When I’d meditated alone in the early 90s I’d sometimes had experiences of joy and happiness come up from nowhere. I didn’t understand them, and didn’t know how to make them reappear. Leigh’s clear instructions clicked for me.

    I’ve subsequently discussed this with other teachers, and read around a bit, and I know that for some Leigh’s relatively light-level ‘sutta jhānas’ aren’t the “real” jhānas. Many view jhāna as states of complete absorption, with the nimitta (some internal sign, like a visual appearance of light) as an essential component. (Leigh has an essay on the nimitta HERE).

    At any rate it doesn’t really matter for me what one calls them. They are at least superficially identical to the states described in the suttas, they are very pleasant, and I find when I do them that they help my mindfulness practice. So I don’t really see any downside.

    I find one of the most crucial issues with jhāna is that they are related to having gotten over the hindrances. But there is some feedback there as well: attaining the first jhāna provides energy through the “pīti” that Leigh described, which can itself work to eliminate sloth-and-torpor. So sometimes when I’m feeling tired, getting myself to the pīti state actually wakes me up, and makes the rest of my sitting period more productive.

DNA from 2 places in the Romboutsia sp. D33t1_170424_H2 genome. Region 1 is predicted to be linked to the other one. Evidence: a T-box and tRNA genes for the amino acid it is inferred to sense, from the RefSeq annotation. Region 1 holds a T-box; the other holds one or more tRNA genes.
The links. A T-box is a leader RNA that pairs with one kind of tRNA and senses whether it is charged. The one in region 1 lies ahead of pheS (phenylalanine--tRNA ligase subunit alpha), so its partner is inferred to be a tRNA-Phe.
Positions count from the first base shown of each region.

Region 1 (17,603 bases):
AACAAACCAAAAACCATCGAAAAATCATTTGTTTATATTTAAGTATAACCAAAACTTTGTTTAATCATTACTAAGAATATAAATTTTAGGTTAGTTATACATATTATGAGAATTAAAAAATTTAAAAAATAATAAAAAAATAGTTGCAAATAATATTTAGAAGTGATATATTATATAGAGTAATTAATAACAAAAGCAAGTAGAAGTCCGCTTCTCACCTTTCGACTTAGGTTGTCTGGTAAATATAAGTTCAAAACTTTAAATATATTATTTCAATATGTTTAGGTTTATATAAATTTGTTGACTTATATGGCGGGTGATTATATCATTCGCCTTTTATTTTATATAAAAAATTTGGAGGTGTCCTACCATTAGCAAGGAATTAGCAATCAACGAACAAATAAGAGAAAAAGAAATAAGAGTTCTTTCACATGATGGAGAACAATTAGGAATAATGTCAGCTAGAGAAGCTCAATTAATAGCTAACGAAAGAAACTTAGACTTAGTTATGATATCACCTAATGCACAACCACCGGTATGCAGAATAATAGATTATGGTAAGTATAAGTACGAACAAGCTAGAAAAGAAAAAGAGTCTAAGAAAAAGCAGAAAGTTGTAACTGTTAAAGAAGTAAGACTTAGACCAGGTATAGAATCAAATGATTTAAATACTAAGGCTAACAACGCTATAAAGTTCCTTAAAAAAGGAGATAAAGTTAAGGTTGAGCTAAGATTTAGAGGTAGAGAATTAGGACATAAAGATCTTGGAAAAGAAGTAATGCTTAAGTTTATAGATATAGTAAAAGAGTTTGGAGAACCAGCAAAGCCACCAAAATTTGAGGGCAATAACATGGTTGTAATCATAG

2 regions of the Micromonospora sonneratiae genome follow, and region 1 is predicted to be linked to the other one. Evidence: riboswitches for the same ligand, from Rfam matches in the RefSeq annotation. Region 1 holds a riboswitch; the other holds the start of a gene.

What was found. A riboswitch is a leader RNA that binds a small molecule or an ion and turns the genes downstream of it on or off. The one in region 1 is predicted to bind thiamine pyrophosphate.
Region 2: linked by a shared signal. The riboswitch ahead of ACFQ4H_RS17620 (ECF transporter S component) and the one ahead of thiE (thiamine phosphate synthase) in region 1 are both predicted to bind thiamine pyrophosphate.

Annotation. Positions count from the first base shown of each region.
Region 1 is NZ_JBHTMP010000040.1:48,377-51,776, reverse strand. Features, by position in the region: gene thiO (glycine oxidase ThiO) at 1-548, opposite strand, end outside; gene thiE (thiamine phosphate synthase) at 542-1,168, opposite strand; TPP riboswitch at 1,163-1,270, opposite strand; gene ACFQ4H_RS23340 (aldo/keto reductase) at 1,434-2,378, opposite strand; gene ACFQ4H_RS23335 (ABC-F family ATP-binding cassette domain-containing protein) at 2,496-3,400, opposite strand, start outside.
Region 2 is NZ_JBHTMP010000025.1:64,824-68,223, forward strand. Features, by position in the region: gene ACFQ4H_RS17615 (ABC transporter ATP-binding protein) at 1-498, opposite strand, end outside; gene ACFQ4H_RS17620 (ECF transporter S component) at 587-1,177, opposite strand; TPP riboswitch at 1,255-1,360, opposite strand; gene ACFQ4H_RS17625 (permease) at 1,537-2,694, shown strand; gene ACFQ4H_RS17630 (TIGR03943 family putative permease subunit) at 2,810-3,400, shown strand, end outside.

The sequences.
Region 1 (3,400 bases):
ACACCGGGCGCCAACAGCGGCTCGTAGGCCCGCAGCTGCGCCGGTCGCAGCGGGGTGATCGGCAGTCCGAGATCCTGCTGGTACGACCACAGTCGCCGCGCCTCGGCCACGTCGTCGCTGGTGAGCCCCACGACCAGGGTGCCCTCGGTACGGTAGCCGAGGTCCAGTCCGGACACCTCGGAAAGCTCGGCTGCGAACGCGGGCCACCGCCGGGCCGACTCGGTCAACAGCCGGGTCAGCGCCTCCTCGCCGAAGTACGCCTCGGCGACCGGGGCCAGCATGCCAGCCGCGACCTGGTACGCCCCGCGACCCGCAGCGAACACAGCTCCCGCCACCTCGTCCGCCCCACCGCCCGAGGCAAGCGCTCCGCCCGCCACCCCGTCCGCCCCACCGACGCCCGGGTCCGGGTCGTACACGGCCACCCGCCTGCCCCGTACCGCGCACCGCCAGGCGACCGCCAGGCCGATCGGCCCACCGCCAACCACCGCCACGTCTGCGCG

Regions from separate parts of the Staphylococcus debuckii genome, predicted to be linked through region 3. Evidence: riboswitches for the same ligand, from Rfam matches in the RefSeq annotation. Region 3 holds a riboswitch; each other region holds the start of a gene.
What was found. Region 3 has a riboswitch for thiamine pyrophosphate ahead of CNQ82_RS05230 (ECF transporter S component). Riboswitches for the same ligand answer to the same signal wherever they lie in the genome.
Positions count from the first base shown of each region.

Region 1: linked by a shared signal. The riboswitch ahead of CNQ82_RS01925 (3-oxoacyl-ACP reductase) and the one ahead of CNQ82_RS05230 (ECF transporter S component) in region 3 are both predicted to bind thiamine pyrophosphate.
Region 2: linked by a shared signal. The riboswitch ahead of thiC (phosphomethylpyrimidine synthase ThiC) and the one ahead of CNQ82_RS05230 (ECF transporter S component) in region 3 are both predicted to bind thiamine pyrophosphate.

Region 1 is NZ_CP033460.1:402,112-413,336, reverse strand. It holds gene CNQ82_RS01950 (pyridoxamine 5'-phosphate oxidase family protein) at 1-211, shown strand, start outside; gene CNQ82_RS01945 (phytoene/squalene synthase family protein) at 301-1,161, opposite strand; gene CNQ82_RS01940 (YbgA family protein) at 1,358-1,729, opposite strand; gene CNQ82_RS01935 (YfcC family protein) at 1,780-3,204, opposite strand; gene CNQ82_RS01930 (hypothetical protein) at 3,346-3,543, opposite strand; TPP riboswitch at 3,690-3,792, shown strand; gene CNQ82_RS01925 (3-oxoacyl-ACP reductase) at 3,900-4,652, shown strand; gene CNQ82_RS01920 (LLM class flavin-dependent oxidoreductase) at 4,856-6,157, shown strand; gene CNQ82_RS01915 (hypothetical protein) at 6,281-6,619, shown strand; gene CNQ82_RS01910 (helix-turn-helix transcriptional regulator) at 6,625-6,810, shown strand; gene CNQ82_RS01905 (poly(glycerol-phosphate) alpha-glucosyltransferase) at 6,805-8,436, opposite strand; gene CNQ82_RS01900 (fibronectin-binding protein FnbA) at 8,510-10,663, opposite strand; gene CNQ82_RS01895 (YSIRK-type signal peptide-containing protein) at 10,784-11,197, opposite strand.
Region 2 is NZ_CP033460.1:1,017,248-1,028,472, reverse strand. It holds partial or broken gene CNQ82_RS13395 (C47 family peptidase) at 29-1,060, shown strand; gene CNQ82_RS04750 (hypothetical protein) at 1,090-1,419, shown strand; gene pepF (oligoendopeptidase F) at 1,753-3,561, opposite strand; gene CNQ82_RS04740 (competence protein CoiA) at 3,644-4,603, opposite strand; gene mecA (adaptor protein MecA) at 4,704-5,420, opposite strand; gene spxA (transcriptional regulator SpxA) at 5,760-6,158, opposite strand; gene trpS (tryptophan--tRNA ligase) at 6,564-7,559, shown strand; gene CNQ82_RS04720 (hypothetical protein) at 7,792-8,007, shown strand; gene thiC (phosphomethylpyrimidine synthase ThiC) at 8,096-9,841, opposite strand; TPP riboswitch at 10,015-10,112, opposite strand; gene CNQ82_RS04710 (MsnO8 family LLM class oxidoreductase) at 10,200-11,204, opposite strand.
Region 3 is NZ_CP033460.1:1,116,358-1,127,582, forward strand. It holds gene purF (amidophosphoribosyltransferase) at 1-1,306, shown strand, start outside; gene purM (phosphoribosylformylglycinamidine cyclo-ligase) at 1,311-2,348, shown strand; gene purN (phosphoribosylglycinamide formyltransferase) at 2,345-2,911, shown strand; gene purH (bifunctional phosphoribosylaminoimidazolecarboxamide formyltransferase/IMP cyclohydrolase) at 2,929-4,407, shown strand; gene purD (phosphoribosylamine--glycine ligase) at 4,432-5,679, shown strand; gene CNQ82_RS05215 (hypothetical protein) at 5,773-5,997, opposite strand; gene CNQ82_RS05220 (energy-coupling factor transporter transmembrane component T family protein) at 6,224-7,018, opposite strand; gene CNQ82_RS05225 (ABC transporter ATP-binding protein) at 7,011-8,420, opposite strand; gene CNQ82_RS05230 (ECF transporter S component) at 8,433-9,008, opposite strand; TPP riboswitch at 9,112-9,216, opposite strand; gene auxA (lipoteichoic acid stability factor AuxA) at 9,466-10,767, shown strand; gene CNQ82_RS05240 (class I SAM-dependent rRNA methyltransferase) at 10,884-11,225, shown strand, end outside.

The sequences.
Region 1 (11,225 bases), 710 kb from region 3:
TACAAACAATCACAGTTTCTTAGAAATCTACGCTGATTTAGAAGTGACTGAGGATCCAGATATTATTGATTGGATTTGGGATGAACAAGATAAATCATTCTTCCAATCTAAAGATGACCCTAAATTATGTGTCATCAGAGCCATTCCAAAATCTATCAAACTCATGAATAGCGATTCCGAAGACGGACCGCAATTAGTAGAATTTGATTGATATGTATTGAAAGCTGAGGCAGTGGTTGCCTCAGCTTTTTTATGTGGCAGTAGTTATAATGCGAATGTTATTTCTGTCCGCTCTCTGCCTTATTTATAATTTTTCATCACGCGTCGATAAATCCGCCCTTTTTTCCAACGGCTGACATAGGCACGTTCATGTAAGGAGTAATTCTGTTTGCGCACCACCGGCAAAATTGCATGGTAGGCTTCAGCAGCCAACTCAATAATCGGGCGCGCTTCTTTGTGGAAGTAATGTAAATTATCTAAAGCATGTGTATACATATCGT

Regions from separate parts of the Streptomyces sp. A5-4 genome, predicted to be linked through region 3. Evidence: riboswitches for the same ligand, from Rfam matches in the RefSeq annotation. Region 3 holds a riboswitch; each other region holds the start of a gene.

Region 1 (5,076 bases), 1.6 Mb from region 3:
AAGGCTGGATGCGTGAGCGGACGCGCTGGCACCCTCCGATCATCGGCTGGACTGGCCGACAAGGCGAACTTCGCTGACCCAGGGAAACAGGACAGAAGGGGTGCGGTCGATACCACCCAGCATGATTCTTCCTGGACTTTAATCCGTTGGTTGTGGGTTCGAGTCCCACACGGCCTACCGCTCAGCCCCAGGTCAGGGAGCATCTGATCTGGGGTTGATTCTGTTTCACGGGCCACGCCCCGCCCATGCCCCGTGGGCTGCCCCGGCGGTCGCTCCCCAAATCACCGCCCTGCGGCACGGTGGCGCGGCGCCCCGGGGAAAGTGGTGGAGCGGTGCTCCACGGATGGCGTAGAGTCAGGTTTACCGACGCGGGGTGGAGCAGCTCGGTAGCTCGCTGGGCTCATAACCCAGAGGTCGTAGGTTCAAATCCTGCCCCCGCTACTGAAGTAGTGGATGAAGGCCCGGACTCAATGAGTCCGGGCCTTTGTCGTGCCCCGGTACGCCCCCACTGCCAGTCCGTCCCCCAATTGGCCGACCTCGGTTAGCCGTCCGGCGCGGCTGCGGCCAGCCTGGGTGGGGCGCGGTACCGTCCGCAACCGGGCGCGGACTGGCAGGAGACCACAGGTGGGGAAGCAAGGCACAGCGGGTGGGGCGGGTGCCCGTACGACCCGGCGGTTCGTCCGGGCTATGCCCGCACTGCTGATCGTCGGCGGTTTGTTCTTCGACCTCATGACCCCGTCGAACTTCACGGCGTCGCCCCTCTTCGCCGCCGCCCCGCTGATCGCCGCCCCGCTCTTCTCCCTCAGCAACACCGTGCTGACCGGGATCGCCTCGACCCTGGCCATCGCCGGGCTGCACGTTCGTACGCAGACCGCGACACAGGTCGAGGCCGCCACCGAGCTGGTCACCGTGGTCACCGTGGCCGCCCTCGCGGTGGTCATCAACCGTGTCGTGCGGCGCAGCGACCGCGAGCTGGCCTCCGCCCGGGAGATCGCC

That said, it takes time and effort to go through the jhānas, so I do them rarely. My practice when I do them has been to get through the first four and then spend time afterwards doing mindfulness.

    Recently I read somewhere a suggestion that one really should perfect each jhāna in turn, rather than moving through them. (I can’t claim to have perfected any of them). So I’ve tried to keep myself in the first jhāna for longer periods of time. Since I actually find the first one the least pleasant of the four, that’s a bit problematic.

  3. mikec says:

    Great talk, Ted. Always love having jhanas being discussed here.

    Jhanas crowd the line between True and Woo. They really happen, they really can be experienced and cultivated but until lately it’s been in the setting of people who believe they are precursors to knowing past lives and floating around the house, reading the minds of your cats.

    Love Leigh’s website. Has great essays and really elucidates the different approaches and presuppositions teachers have on jhana.